By the numbers, he is one of the most successful filmmakers and entertainers of all time. Woody Allen has three Oscars and twenty-one nominations; another twenty-one nominations with ten prizes from the British Academy of Film and Television Arts (BAFTA); eleven Golden Globe nominations with one Golden Globe; and nineteen nominations and four awards from the Writers Guild of America. The litany of his honors begins in 1966, and he has nominations and prizes from each decade since that year.
Allen has scores of other accolades from institutions, domestic and foreign, and, interestingly, he couldn’t care less about them. In his 1991 biography of Allen, Eric Lax writes, “As everyone knows, despite however many nominations he has, Woody will not campaign for them, nor will he attend the ceremony—or any awards ceremony.”
Allen is prolific in his directing and writing, and the roll call of his films contains many monuments of the cinematic landscape. Annie Hall, Hannah and Her Sisters, The Purple Rose of Cairo, and Deconstructing Harry are among his critically acclaimed works. The box office does not necessarily go the way of the critics, however. His films often play on his obsessions and fears—sex and death are two key themes in his work—and however founded or unfounded his neuroses, they serve his comedy well.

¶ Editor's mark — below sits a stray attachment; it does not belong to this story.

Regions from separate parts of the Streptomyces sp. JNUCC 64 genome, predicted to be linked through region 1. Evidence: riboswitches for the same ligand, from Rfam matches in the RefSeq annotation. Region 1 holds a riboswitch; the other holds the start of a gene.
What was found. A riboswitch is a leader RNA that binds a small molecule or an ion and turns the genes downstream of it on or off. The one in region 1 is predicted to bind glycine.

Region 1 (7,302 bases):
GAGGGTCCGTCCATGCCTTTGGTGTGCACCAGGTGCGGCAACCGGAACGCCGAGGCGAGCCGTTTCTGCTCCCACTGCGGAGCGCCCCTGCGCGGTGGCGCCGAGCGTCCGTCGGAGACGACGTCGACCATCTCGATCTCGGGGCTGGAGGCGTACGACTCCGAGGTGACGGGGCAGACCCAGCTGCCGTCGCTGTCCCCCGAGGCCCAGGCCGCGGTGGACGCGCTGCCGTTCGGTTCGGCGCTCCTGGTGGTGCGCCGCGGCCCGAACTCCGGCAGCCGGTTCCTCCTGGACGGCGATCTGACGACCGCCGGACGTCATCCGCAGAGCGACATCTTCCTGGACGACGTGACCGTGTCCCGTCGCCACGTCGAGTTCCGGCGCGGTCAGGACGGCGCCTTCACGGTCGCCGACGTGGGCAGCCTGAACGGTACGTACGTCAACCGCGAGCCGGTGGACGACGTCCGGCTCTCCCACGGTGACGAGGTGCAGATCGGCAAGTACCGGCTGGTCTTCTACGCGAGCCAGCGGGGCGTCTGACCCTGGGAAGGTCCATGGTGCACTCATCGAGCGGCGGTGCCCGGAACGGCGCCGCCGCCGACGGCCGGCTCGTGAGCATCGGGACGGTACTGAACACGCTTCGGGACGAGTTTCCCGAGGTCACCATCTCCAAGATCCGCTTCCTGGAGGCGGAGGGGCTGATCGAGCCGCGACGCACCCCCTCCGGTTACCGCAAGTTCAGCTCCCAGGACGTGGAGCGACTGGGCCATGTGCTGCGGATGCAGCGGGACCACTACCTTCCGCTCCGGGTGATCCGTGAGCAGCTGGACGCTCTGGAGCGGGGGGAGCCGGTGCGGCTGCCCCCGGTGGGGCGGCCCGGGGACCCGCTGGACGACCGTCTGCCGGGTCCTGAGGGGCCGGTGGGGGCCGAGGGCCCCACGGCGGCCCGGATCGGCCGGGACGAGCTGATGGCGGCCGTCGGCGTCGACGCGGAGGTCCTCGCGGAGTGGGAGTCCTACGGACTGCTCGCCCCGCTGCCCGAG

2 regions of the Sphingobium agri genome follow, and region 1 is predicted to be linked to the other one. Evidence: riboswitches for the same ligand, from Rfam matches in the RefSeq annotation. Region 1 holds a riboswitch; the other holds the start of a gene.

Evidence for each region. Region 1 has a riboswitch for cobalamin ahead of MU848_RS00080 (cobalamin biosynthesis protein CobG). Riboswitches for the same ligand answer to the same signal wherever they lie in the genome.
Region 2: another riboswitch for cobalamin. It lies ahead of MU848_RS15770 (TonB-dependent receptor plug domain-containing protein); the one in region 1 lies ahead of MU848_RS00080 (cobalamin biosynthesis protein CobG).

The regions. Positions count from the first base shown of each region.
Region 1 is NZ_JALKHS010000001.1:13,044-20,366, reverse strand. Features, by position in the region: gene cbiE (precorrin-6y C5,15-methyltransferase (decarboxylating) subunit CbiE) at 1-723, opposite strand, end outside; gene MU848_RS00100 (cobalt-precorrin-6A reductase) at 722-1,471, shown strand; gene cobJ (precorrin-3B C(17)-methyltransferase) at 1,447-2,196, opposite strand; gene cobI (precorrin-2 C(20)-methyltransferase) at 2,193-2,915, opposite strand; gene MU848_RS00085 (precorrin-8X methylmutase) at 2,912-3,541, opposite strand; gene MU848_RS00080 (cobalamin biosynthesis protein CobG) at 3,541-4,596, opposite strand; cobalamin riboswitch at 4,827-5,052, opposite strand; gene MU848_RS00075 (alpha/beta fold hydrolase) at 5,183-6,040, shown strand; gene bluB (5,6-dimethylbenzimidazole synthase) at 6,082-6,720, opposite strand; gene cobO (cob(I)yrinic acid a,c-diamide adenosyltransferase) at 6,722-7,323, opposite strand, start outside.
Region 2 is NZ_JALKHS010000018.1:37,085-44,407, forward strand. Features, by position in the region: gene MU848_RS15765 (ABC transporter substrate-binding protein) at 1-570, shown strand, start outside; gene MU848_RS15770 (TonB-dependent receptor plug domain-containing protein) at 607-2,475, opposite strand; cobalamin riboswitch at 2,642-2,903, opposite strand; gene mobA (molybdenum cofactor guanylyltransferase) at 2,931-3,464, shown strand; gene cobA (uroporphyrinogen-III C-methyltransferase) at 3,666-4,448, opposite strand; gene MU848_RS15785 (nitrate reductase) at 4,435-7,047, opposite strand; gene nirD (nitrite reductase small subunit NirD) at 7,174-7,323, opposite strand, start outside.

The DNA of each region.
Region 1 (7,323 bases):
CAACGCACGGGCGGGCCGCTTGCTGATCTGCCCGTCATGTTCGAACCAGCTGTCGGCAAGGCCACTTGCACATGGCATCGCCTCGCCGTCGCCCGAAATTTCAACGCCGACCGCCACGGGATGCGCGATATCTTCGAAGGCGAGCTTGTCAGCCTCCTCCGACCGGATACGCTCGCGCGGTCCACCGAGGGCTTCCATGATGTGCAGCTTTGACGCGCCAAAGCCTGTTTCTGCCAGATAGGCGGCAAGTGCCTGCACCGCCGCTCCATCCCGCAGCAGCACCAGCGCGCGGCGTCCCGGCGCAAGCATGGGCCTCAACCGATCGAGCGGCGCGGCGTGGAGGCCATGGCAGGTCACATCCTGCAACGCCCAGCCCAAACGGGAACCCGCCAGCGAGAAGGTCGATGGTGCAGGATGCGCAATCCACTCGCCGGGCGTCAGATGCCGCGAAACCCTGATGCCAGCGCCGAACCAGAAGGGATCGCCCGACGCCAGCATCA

As a rule, Allen’s work is set in New York; a notable exception is his 2011 release, Midnight in Paris. He does not film in New York out of a desire to use a familiar setting, but out of an allegiance to his hometown (he was born and grew up in Brooklyn). Of the gestures made to the city after the attacks of September 11, 2001, perhaps Woody Allen’s was one of the most unusual. “I plead with you, please come make the films there; it [New York] remains a great, great city,” he said to the audience at the 2002 Academy Awards. Although he would not ascend the Oscar stage to accept any of the awards he had previously received, Allen did not hesitate to do the bidding of his hometown in its sad hour.
—Warren Perry, Catalog of American Portraits, National Portrait Gallery
Woody Allen / John Kascht / Watercolor, colored ink and graphite on pape, 1997 / National Portrait Gallery, Smithsonian Institution, © John Kascht
Eric Lax, Woody Allen (New York: Knopf, 1991).